Well, it was bound to happen sooner or later: an Aussie YA novel I didn’t enjoy at all! In fact, if not for my two wonderful readalong partners who ma...moreWell, it was bound to happen sooner or later: an Aussie YA novel I didn’t enjoy at all! In fact, if not for my two wonderful readalong partners who made the experience not only bearable, but extremely fun, I would have given up after a hundred pages or so.
Ava’s parents are supposedly very liberal, and her girlfriend Chloe has an owerpowering personality. Together they’re pushing Ava into an alternative lifestyle she secretly hates. Oddly enough, all Ava wants is to wear pink and sing in a musical. She decides to move to a new school, where she plans to find a way of joining the in crowd, or Pastels, as she calls them. However, that doesn’t turn out so well for Ava. Instead of getting the role she wanted in the school musical, she ends up working with the stage crew, a group of misfits led by a boy named Sam. She ends up balancing three different lives and three different personalities, none of which are compatible with the others.
Characterization is where Wilkinson failed spectacularly. Having read A Pocketful of Eyes first, I knew that she was more than capable of creating more interesting and complex characters, which is why I have to conclude that she did this on purpose. But why? Every character in Pink is a walking stereotype: we have Ava’s intellectually snobbish girlfriend Chloe, playing the role of a lesbian feminist; Ava’s parents, so obsessed with being tolerant that they end up not tolerating anything mainstream; Alexis, the shallow blonde, perfect in everything she does; a gay friend, a secretly gay friend, a friend embarrassed by his rich parents, and in the end, Ava herself, completely devoid of personality.
Ava is one of the most self-centered, infuriating characters I’ve ever stumbled upon. The series of disastrous decisions she made in such a short period of time nearly drove me insane. Stories about personal growth by definition introduce a character that makes poor choices at the beginning, but finds a way to redeem himself/herself by the end. After one particularly bad decision, I’m afraid Ava reached the point of no redemption in my eyes.
Unfortunately, I doubt that I’ll be reading any more of Wilkinson’s novels. After reading two of them, I can honestly say that she’s not an author whose work I enjoy. (less)
It wasn’t easy to organize my thoughts on this book. It’s been a while since I’d added something to my ‘books that changed me’ shelf, and although Gon...moreIt wasn’t easy to organize my thoughts on this book. It’s been a while since I’d added something to my ‘books that changed me’ shelf, and although Gone, Gone, Gone didn’t affect me as strongly as Raw Blue, for example, I’m pretty sure it’ll stay with me for a very long time. Truthfully, for a while I even thought my rating would be four or four and a half stars, but then I decided that I need to make it abundantly clear that this is a book everyone needs to read, and that it’s likely to change at least some small part of you and show you beauty in that calm, quiet way I’ve learned to appreciate.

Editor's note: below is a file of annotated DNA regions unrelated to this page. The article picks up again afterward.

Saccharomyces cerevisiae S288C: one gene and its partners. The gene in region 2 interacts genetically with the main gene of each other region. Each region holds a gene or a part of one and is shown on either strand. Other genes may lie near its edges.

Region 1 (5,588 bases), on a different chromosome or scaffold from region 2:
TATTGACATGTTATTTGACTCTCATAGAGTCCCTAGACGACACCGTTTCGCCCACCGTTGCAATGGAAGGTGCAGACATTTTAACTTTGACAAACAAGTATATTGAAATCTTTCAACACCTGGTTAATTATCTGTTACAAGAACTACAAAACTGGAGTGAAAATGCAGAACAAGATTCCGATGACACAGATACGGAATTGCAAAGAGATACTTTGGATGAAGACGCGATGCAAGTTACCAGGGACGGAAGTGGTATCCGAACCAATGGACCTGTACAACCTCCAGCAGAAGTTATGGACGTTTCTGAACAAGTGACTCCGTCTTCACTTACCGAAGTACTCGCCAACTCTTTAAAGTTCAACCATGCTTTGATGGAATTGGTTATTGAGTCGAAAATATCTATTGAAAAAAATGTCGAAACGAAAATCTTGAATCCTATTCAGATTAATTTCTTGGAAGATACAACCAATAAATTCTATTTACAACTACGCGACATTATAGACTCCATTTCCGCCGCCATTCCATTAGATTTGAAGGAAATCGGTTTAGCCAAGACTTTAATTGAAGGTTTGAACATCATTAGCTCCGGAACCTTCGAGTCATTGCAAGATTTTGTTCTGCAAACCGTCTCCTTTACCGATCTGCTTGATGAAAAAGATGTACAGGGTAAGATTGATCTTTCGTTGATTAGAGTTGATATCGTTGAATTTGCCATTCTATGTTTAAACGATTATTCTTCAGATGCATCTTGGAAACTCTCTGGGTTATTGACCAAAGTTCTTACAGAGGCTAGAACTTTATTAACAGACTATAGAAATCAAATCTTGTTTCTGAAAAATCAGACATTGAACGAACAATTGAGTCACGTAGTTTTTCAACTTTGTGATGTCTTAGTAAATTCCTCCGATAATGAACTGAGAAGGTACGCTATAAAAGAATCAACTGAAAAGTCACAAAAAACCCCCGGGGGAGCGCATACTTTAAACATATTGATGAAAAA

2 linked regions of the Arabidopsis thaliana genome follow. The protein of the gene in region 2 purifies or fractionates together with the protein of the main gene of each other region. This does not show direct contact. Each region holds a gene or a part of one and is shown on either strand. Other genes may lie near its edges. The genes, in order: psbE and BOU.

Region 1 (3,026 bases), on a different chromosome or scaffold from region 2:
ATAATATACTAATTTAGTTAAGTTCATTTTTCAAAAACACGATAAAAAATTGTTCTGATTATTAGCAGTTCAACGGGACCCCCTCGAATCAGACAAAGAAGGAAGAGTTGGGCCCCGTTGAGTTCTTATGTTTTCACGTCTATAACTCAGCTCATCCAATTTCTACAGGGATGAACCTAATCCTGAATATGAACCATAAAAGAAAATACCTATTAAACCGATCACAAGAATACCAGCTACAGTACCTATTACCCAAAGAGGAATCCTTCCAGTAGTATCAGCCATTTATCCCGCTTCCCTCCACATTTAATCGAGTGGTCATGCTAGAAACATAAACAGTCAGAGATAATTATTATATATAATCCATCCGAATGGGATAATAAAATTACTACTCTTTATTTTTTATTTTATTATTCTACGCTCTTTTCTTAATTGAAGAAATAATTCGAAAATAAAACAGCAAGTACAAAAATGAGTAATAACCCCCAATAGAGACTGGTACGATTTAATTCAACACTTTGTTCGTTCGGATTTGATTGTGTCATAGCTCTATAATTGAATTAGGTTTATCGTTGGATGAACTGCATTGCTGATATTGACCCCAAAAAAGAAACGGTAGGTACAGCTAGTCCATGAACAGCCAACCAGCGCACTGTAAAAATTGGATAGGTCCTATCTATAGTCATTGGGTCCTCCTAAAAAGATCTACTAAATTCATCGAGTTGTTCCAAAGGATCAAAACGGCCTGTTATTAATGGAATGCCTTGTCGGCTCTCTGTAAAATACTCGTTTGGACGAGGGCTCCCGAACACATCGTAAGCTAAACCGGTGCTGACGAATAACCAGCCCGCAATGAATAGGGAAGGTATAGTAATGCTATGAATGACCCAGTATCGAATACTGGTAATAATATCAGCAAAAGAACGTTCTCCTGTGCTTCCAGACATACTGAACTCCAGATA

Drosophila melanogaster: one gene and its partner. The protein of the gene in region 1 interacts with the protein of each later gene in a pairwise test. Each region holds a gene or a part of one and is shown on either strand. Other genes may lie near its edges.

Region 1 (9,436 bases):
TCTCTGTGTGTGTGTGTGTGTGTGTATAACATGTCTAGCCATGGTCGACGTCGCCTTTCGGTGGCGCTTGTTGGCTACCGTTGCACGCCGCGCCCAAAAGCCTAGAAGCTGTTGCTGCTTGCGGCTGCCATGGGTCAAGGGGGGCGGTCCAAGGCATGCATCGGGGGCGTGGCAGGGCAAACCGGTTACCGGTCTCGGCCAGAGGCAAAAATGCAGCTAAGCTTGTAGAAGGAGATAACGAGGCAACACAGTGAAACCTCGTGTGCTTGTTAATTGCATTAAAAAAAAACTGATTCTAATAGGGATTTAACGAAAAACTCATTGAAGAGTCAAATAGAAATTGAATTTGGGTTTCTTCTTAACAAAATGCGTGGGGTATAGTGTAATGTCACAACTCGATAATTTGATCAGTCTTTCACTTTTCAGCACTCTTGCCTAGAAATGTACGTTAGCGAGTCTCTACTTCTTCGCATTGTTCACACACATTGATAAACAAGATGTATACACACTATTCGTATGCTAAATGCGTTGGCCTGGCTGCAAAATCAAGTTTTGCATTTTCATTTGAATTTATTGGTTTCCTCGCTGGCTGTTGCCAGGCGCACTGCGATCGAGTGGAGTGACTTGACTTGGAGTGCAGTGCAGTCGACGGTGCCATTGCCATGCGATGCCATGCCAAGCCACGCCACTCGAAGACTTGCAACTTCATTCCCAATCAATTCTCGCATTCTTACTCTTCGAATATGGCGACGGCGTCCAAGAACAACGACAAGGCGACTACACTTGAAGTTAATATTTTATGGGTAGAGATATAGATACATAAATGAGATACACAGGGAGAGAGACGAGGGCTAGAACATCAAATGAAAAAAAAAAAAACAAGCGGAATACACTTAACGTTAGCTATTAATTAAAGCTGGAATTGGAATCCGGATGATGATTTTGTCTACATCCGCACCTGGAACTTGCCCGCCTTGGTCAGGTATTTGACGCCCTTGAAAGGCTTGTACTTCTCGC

A year after 9/11, two 15-year-old boys in Maryland are trying to find a way to live with themselves, and then maybe with each other. Craig’s boyfriend Cody went a little crazy after his father died in the Pentagon on 9/11. Craig is trying to get over him by taking care of as many animals as he possibly can, but he’s mostly unsuccessful. Even though he’s only 15, the loss of his lifelong friend and first boyfriend changed Craig irreparably. That’s why he’s fighting so strongly against his attraction towards the new boy in school, Lio. Abandoned by his mother, Lio just moved from New York to Maryland with his father and two sisters. When they were children, both he and his identical twin got leukemia – the only difference is that Lio made it, and his brother didn’t. He is a quiet, quirky boy who rarely talks and dyes his hair many different colors at once.
These two boys – I can’t bring myself to call them characters – will warm their way into your heart before you even realize what’s happening. Hannah Moskowitz left nothing to chance. She built two people with fears, habits and family connections, people that are incredibly complex, but identifiable, and so fragile that it’s impossible not to love them and feel protective towards them.
I really can’t go into this right now. I probably shouldn’t have kissed him back. But I’ve sort of wanted to kiss him ever since I saw his fucked-up hair that day in Ms. Hoole’s class, and really since the conversation right after, when he told me he cuts it when he’s nervous, and I immediately wanted to know everything in the whole world that makes him nervous, and everything in the whole world about him.
Although it tackles hard subjects such as cancer, loss of a family member and insanity, Gone, Gone, Gone is essentially a warm and hopeful story. It’s a book I want my kid and my nephews to read when they reach their teens, along with Suicide Notes and Brooklyn, Burning. I have an e-arc of this (thank you, S&S), but I’ll preorder a copy for myself right this second, and while I’m at it, I’ll get one for my sister as well. I have a feeling this book will bring a smile to my face whenever I see it on my shelf and I’ll certainly want to reread it many times in years to come.
And so ends yet another series. Darn. I really wanted more of this one.